Technically, the Toyota Corolla is an entry-level compact sedan – a notch down in size and price from the mid-sized, mid-priced Camry sedan.
Well, when it comes to what it costs.
But when it comes to passenger space, the Corolla has almost the same interior space; more space when it comes to backseat space: 41.4 inches vs. 38 for the “mid-sized” Camry.
This is also unique.
Other “compacts” in the Corolla’s price range have tighter back seats – most of them much tighter back seats.
You’ll also get more than an “entry-level” compact sedan – i.e., a stripped-down cheapster.
No such car exists anymore – and not just at Toyota stores. Not if “entry level” is synonymous with “basic” or even “minimally equipped.” Try and find any new car that doesn’t come standard with most power options, air conditioning and a pretty good stereo – at the very least.
In addition to those expected things – those now-given things – the Corolla adds adaptive cruise control, a 6.1 inch LCD touchscreen with Siri Eyes Free voice control, tilt and telescoping steering wheel, a six-speaker stereo, LED headlights with automatic high beam control, automated emergency braking, steering assist and pedestrian detection.
And all for a lot less than the cost of a Camry.
Toyota doesn’t put that in Corolla’s press kit. But it might be something you’d like to know about.
WHAT IT IS
The Corolla is – nominally – a small sedan in the same class as the Honda Civic, Kia Rio/Hyundai Accent twins, the Ford Fiesta – and so on.
It’s also available with a manual transmission. Good luck finding one of those in a mid-sized car.
Any midsize car.
Base price is $18,550 for the base L trim – with six-speed manual. There are also LE, fuel-sippy LE Eco, luxury-trimmed XLE and sporty SE trims.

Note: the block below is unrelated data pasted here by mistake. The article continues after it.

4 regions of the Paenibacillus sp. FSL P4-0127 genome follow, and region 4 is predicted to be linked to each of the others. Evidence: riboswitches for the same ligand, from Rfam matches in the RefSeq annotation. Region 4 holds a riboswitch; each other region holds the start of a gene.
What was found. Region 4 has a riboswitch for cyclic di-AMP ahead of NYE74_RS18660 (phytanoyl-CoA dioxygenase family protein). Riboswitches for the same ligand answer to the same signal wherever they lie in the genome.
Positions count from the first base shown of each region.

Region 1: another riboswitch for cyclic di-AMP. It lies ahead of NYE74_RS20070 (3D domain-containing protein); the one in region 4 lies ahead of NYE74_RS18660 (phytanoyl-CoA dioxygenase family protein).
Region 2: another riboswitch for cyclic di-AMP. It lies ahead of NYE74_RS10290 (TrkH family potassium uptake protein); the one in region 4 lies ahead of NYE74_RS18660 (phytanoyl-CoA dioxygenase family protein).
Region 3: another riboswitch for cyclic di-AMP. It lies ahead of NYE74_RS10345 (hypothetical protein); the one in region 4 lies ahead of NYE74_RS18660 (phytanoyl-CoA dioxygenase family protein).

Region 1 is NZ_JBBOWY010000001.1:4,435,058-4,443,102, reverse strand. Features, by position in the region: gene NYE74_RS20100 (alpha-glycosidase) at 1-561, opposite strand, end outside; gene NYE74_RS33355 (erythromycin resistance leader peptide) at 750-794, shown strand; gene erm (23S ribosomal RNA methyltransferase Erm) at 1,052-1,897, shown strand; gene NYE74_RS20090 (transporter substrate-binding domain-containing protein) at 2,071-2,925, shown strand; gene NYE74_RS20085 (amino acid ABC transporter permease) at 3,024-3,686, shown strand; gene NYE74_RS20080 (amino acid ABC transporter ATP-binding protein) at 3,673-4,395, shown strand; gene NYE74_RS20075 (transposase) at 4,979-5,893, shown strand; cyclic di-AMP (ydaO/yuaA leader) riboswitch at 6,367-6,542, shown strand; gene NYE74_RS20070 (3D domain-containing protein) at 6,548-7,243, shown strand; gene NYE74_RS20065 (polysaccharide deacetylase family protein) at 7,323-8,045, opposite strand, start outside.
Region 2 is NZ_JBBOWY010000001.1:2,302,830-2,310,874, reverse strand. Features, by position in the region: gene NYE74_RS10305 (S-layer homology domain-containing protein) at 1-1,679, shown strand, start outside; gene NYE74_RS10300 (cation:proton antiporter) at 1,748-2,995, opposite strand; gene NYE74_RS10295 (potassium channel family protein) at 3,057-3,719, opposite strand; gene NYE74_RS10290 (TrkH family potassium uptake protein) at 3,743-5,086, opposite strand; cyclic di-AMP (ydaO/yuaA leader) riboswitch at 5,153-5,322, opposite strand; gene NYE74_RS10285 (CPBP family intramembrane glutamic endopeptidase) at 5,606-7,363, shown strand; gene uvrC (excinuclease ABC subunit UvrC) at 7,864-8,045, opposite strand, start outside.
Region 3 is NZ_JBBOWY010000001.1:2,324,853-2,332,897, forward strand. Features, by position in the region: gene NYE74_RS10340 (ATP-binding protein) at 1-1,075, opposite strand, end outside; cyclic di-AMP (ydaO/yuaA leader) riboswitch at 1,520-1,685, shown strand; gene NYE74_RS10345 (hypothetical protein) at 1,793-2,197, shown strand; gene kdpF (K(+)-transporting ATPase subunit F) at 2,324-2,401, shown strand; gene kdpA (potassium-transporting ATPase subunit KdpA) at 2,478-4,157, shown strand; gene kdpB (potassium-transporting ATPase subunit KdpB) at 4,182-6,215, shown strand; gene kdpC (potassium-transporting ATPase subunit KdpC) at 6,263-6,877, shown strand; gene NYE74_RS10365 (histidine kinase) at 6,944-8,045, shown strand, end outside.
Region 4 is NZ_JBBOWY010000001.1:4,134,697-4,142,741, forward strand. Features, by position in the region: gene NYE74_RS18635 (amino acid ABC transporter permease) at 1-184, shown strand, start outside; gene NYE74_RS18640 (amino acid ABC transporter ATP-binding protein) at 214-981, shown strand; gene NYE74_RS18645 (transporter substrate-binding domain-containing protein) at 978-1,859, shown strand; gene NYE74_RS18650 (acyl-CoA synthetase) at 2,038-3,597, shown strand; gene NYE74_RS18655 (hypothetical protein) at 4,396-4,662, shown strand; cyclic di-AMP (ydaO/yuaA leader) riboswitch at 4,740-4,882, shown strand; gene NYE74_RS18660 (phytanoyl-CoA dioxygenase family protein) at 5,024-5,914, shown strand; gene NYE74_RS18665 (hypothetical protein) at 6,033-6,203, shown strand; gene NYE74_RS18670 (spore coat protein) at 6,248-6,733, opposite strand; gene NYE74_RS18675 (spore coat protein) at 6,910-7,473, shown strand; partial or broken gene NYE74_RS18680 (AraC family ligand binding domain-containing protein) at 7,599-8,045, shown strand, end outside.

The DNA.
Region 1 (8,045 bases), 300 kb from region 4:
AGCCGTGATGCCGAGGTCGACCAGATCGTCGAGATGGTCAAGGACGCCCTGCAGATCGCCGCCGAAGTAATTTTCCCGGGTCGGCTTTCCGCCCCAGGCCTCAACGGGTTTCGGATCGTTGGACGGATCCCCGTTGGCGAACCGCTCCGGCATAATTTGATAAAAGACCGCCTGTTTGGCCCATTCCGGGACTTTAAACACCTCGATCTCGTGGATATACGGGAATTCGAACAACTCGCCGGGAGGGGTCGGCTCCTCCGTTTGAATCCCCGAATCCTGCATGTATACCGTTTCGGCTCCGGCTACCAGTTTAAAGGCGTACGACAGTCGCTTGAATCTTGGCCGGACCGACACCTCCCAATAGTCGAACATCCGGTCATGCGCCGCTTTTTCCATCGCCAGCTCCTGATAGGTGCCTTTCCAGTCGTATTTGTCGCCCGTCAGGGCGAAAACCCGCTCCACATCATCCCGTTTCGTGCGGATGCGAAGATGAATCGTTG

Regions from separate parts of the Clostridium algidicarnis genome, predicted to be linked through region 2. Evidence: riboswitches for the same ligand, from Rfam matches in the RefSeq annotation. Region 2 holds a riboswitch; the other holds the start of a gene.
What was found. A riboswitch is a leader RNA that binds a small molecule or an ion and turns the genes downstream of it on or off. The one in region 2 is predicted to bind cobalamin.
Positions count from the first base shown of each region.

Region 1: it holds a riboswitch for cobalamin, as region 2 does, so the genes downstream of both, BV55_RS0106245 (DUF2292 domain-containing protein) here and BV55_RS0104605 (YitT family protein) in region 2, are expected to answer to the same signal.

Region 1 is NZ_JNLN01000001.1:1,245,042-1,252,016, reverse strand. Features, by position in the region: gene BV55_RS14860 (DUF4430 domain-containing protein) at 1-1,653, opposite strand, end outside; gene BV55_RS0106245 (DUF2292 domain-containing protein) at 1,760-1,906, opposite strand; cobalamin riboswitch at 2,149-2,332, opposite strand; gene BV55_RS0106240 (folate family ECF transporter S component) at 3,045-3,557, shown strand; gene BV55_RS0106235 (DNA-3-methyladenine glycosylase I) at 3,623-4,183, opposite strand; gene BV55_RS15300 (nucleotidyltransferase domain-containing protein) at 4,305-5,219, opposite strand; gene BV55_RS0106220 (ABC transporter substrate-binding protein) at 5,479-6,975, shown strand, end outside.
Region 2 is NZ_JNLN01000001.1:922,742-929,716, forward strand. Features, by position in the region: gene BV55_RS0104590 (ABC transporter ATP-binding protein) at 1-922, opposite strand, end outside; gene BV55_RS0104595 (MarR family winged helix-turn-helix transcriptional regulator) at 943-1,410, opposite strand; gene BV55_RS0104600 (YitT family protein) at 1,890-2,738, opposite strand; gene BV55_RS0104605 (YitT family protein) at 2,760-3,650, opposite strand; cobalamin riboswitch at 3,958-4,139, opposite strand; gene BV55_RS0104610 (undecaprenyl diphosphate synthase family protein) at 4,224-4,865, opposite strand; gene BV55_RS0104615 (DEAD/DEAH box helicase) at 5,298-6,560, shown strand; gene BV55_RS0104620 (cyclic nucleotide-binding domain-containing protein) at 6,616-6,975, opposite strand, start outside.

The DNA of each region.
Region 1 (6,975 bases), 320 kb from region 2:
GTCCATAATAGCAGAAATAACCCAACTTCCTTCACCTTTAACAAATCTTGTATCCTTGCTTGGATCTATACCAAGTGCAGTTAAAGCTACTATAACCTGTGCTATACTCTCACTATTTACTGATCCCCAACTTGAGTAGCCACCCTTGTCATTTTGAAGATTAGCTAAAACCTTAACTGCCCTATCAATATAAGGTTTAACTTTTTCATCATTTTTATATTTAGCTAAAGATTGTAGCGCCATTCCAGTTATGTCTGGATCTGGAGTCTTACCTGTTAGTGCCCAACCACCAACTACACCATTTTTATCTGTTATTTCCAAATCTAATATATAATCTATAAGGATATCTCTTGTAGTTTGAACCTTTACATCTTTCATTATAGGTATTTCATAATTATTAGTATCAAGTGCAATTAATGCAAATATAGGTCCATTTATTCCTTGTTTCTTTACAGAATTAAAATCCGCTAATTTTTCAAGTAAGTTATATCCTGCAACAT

There is also a five-door hatchback version of the Corolla – the Corolla iM.
This variant used to be sold exclusively under Toyota’s youth-focused Scion label, but Scion folded its tent after the 2016 model year and the iM is now officially a Toyota.
Base price for that one is $18,850 for the manual-equipped version and $19,590 with the CVT automatic.
The Corolla was updated last year; the 2018 carries over with just a few minor changes to trim and options.
Mid-sized car’s back seat space.
Exceptional fuel economy (40 on the highway for the LE Eco trim).
No turbocharger – so no worries about down-the-road turbocharger replacement.
No direct injection. No worries about carbon-fouled valves.
WHAT’S NOT SO GOOD
Costs significantly more than several models it competes with. If you don’t need a mid-sized car’s back seat space, you can save thousand of dollars by going with a rival such as the Kia Rio/Hyundai Accent – which is similarly nice and similarly equipped but stickers for $14,200 to start. A Nissan Versa sedan costs even less – $12,110 to start.
Civic is the one you want, if you want more engine. Equipped with its optional 1.5 liter turbocharged engine, the Honda gets to 60 several seconds sooner.
As is the case with almost all new cars that still offer a manual transmission, Corolla only offers it with the base L trim. This means if you’d like the features/equipment offered only in the higher trims, you have to accept the automatic transmission that’s part of the deal.
Corolla comes with a 1.8 liter engine in two states of tune, depending on the trim you go with.
All trims except the LE Eco get a 132 hp version, which you can pair with either a six-speed manual transmission (L trim) or the otherwise standard (in the higher trims) continuously variable (CVT) automatic transmission.
Weirdly – at least in terms of marketing – the stronger engine is also the “economy” engine.
Usually, the most economical engine in the lineup is also the least powerful engine in the lineup.
The 140 hp LE Eco with the CVT automatic gets the highest mileage: 30 city, 40 highway vs. 27 city, 35 highway for the “sporty” – and less powerful – SE Corolla with the six-speed manual.